So you just lost your tooth. Well done, you. No one expected that. It happens to everyone sooner or later, and it’s time to accept it. However, a tooth knocked out in a fight is another thing altogether. You might think that you’d be able to save the tooth you lost, but almost every time you think of it, there’s been an emergency, and you don’t have time to take care of your tooth before the trouble is over. The good news is that saving a knocked-out tooth isn’t that hard, and what you need is dental care like nothing else. Tooth preservation requires planning, but it can be done before emergencies happen. Let’s see how to save a knocked-out tooth;
1.. Pick up the tooth by the crown (the chewing surface), NOT the root.
Germs and bacteria are attracted to the tooth’s root, so don’t touch it. Touching the root can also damage it, which means you won’t be able to put it back in place.
2. If dirty, gently rinse the tooth with water.
Rinse the tooth that’s been knocked out with water. This will clean it of dirt and any other debris that might be stuck to it. Don’t try to scrub the tooth with your fingers, as this might damage it.
3. Call for help immediately and get to a dentist as soon as possible.
No matter how painful or inconvenient it is, don’t try to save your knocked-out tooth unless you have all the necessary precautions. Call for help immediately, then see a dentist before anything else happens to your mouth or teeth. It doesn’t matter how much pain you’re in; visit the dentist immediately.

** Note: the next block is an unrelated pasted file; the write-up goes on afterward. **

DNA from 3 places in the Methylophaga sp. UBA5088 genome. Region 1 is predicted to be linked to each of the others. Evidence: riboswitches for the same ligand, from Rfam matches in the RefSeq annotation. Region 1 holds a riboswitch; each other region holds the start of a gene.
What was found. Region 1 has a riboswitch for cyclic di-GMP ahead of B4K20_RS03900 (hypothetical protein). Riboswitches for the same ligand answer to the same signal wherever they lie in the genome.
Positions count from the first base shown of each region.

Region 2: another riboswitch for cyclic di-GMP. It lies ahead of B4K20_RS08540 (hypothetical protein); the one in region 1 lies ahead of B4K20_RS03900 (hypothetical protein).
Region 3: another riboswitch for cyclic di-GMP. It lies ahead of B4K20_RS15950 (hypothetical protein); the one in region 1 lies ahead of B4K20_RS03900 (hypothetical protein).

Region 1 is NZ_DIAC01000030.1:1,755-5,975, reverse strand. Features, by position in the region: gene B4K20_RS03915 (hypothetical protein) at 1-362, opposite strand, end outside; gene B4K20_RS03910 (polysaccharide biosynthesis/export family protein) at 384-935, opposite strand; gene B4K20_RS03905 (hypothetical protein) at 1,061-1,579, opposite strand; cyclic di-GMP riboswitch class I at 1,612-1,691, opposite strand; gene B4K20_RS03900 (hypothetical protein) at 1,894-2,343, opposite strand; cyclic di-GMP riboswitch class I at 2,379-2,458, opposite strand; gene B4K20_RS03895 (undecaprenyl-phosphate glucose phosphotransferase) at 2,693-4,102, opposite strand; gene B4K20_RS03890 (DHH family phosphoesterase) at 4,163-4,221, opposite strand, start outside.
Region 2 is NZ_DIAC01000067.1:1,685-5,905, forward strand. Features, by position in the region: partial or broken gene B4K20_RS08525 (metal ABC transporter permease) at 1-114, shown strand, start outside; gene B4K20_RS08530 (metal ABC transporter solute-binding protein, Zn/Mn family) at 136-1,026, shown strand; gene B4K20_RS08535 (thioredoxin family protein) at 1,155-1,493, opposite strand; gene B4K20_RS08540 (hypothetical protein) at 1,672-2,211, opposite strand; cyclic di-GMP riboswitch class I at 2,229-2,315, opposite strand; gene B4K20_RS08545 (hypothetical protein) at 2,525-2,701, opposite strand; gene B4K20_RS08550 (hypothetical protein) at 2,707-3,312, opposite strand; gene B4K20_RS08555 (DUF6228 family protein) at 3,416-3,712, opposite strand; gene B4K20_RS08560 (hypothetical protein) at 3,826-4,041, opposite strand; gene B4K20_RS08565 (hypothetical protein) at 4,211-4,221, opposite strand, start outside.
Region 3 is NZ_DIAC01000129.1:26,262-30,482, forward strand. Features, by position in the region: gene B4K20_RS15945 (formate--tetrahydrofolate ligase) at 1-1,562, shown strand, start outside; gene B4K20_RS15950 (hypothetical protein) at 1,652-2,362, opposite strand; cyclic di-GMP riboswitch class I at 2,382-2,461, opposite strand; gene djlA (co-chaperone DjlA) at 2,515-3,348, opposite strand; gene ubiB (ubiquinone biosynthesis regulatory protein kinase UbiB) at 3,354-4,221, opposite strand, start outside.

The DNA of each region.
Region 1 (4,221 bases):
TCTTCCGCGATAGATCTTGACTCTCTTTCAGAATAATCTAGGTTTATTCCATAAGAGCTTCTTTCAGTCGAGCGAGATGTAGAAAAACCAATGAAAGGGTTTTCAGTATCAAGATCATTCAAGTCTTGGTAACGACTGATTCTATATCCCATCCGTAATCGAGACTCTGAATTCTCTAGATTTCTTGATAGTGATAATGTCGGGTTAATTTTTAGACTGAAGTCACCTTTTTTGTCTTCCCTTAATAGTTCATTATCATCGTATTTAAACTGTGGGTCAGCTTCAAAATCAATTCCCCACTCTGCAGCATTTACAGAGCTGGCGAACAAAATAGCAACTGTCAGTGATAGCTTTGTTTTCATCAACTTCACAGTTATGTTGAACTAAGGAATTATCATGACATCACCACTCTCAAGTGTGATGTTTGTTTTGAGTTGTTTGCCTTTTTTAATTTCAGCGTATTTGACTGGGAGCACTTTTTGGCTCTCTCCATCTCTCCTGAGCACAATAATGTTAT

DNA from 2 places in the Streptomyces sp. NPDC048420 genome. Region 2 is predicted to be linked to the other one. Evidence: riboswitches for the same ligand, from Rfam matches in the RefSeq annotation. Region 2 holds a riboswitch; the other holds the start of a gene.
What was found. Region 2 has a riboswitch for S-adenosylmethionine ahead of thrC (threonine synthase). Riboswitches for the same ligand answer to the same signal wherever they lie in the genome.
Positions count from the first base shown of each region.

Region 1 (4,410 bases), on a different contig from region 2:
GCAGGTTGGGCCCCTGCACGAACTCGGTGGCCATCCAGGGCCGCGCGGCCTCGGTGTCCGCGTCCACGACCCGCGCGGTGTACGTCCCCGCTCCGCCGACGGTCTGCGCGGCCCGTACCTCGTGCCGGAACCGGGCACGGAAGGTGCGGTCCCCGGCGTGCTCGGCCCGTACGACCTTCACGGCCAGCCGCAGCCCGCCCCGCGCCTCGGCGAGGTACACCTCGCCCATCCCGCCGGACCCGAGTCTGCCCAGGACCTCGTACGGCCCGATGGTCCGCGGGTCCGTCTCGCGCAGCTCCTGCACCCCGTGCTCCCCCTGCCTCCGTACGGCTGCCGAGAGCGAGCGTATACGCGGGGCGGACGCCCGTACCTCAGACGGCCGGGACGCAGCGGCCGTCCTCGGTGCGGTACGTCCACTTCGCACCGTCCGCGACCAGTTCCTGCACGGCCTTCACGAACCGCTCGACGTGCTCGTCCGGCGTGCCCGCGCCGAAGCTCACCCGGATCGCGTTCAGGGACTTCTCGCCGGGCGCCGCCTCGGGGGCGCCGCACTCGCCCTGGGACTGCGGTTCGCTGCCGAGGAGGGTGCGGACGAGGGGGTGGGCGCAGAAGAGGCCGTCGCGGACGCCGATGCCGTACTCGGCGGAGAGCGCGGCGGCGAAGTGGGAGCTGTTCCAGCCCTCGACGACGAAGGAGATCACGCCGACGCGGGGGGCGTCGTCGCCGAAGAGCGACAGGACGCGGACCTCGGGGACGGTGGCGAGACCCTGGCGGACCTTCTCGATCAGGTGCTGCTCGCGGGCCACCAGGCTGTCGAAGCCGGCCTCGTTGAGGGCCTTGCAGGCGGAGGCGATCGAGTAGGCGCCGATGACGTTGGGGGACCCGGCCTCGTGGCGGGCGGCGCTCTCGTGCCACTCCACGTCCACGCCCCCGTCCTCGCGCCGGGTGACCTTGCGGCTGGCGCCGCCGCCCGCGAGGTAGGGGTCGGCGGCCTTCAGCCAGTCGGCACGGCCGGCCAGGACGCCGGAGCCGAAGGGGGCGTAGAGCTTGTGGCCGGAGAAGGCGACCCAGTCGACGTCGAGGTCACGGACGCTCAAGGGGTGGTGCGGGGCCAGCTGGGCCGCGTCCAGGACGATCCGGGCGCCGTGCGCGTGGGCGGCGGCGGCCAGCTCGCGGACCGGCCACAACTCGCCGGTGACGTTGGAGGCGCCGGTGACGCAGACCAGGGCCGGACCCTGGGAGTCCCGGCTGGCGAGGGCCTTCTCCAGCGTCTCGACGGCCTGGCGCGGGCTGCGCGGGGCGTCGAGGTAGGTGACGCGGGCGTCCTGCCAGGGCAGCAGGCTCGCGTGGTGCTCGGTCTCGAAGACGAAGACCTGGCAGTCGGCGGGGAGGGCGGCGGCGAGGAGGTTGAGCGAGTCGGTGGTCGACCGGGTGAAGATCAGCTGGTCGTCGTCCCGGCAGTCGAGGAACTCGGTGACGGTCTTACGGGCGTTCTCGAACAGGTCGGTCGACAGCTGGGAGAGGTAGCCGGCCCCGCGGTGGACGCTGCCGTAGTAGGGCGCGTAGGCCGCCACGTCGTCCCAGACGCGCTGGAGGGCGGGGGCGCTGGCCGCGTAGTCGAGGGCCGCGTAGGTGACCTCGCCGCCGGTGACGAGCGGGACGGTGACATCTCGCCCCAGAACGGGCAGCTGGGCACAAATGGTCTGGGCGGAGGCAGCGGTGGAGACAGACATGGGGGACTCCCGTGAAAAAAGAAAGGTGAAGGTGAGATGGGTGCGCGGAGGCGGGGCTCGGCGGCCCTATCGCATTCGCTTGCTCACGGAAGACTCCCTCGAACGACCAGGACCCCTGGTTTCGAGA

4. Put your tooth in milk or saliva, NOT WATER!
Water can wash away the cells that hold your tooth together and cause it to fall apart before you even get to a dentist. Milk or saliva will keep those cells intact and help preserve your tooth for longer than water. Cold milk is best because cold liquids preserve cells better than warm ones. You should also avoid putting a knocked-out tooth in anything sweet, like soda or juice, because sugar can cause decay if left on a knocked-out tooth for long enough.
5. Reposition the tooth in the socket immediately, if possible.
You should place the tooth in the socket while it’s still warm. If you don’t have a dental mirror, use a flashlight and hold it up to your face to see what the tooth looks like. If there’s any blood in the socket, clean out the blood with either water or sterile saline solution and dry it off with a clean tissue.
6. Fill the affected area with cotton or gauze
You can use sterile gauze or cotton to fill up the affected area of your mouth, but note that gauze is better than cotton because it doesn’t absorb as much of your saliva as cotton does. Place two fingers on top of the tooth and move them around in an X-shape motion to agitate your saliva and help it flow into the area between your teeth where you want to put your tooth. Do this until you feel that you have enough spit in that area; be careful not to put too much into that section so that it puddles there instead of going into your mouth.
If you keep your teeth healthy, you can prevent many dental problems from happening. If a tooth is knocked out, you should visit a dentist as soon as possible. Even if your tooth isn’t knocked out, you should still see the dentist because it is best to prepare for future dental problems.